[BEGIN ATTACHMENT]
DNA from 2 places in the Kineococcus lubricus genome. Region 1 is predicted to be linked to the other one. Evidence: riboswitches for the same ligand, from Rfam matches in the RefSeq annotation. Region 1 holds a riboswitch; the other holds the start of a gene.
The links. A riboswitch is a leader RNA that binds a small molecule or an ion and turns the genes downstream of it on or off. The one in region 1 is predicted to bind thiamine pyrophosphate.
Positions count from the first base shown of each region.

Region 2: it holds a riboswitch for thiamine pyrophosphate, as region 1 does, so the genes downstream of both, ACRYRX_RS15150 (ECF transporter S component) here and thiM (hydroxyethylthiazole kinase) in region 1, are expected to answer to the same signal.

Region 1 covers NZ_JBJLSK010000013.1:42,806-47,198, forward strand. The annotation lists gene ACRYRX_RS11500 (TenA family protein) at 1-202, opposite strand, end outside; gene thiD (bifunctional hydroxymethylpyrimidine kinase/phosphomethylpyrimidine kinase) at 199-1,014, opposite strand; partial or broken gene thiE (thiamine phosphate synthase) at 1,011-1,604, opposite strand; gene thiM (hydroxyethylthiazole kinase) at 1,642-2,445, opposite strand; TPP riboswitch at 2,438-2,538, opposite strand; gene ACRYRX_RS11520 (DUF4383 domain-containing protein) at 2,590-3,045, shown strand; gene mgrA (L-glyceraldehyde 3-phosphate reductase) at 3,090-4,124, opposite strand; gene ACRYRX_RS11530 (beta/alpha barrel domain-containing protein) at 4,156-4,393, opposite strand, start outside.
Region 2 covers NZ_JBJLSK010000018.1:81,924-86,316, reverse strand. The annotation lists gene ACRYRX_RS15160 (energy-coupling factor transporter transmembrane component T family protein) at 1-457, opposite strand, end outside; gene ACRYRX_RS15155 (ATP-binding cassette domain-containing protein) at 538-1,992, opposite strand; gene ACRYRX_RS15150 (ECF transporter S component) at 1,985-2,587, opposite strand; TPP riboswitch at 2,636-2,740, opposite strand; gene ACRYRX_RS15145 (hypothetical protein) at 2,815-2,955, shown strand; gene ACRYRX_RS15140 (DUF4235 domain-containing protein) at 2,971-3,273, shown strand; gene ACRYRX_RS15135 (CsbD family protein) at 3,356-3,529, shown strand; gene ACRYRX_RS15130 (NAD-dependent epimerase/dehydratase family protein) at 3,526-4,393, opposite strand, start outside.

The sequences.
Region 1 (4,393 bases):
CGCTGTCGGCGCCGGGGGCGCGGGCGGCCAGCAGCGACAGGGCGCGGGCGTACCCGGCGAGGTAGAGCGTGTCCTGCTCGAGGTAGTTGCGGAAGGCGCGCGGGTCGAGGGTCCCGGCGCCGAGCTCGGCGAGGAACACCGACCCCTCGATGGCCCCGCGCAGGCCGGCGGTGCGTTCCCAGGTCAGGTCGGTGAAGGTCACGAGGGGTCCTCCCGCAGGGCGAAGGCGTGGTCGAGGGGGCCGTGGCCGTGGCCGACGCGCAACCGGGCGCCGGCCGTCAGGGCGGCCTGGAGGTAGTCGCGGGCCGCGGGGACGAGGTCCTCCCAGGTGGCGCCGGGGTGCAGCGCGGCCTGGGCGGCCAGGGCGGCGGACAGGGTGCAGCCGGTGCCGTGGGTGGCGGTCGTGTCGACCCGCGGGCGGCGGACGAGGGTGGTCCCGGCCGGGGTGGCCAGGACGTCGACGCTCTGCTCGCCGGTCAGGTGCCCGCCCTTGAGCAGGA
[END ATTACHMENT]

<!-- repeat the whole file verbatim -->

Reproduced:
DNA from 2 places in the Kineococcus lubricus genome. Region 1 is predicted to be linked to the other one. Evidence: riboswitches for the same ligand, from Rfam matches in the RefSeq annotation. Region 1 holds a riboswitch; the other holds the start of a gene.
The links. A riboswitch is a leader RNA that binds a small molecule or an ion and turns the genes downstream of it on or off. The one in region 1 is predicted to bind thiamine pyrophosphate.
Positions count from the first base shown of each region.

Region 2: it holds a riboswitch for thiamine pyrophosphate, as region 1 does, so the genes downstream of both, ACRYRX_RS15150 (ECF transporter S component) here and thiM (hydroxyethylthiazole kinase) in region 1, are expected to answer to the same signal.

Region 1 covers NZ_JBJLSK010000013.1:42,806-47,198, forward strand. The annotation lists gene ACRYRX_RS11500 (TenA family protein) at 1-202, opposite strand, end outside; gene thiD (bifunctional hydroxymethylpyrimidine kinase/phosphomethylpyrimidine kinase) at 199-1,014, opposite strand; partial or broken gene thiE (thiamine phosphate synthase) at 1,011-1,604, opposite strand; gene thiM (hydroxyethylthiazole kinase) at 1,642-2,445, opposite strand; TPP riboswitch at 2,438-2,538, opposite strand; gene ACRYRX_RS11520 (DUF4383 domain-containing protein) at 2,590-3,045, shown strand; gene mgrA (L-glyceraldehyde 3-phosphate reductase) at 3,090-4,124, opposite strand; gene ACRYRX_RS11530 (beta/alpha barrel domain-containing protein) at 4,156-4,393, opposite strand, start outside.
Region 2 covers NZ_JBJLSK010000018.1:81,924-86,316, reverse strand. The annotation lists gene ACRYRX_RS15160 (energy-coupling factor transporter transmembrane component T family protein) at 1-457, opposite strand, end outside; gene ACRYRX_RS15155 (ATP-binding cassette domain-containing protein) at 538-1,992, opposite strand; gene ACRYRX_RS15150 (ECF transporter S component) at 1,985-2,587, opposite strand; TPP riboswitch at 2,636-2,740, opposite strand; gene ACRYRX_RS15145 (hypothetical protein) at 2,815-2,955, shown strand; gene ACRYRX_RS15140 (DUF4235 domain-containing protein) at 2,971-3,273, shown strand; gene ACRYRX_RS15135 (CsbD family protein) at 3,356-3,529, shown strand; gene ACRYRX_RS15130 (NAD-dependent epimerase/dehydratase family protein) at 3,526-4,393, opposite strand, start outside.

The sequences.
Region 1 (4,393 bases):
CGCTGTCGGCGCCGGGGGCGCGGGCGGCCAGCAGCGACAGGGCGCGGGCGTACCCGGCGAGGTAGAGCGTGTCCTGCTCGAGGTAGTTGCGGAAGGCGCGCGGGTCGAGGGTCCCGGCGCCGAGCTCGGCGAGGAACACCGACCCCTCGATGGCCCCGCGCAGGCCGGCGGTGCGTTCCCAGGTCAGGTCGGTGAAGGTCACGAGGGGTCCTCCCGCAGGGCGAAGGCGTGGTCGAGGGGGCCGTGGCCGTGGCCGACGCGCAACCGGGCGCCGGCCGTCAGGGCGGCCTGGAGGTAGTCGCGGGCCGCGGGGACGAGGTCCTCCCAGGTGGCGCCGGGGTGCAGCGCGGCCTGGGCGGCCAGGGCGGCGGACAGGGTGCAGCCGGTGCCGTGGGTGGCGGTCGTGTCGACCCGCGGGCGGCGGACGAGGGTGGTCCCGGCCGGGGTGGCCAGGACGTCGACGCTCTGCTCGCCGGTCAGGTGCCCGCCCTTGAGCAGGA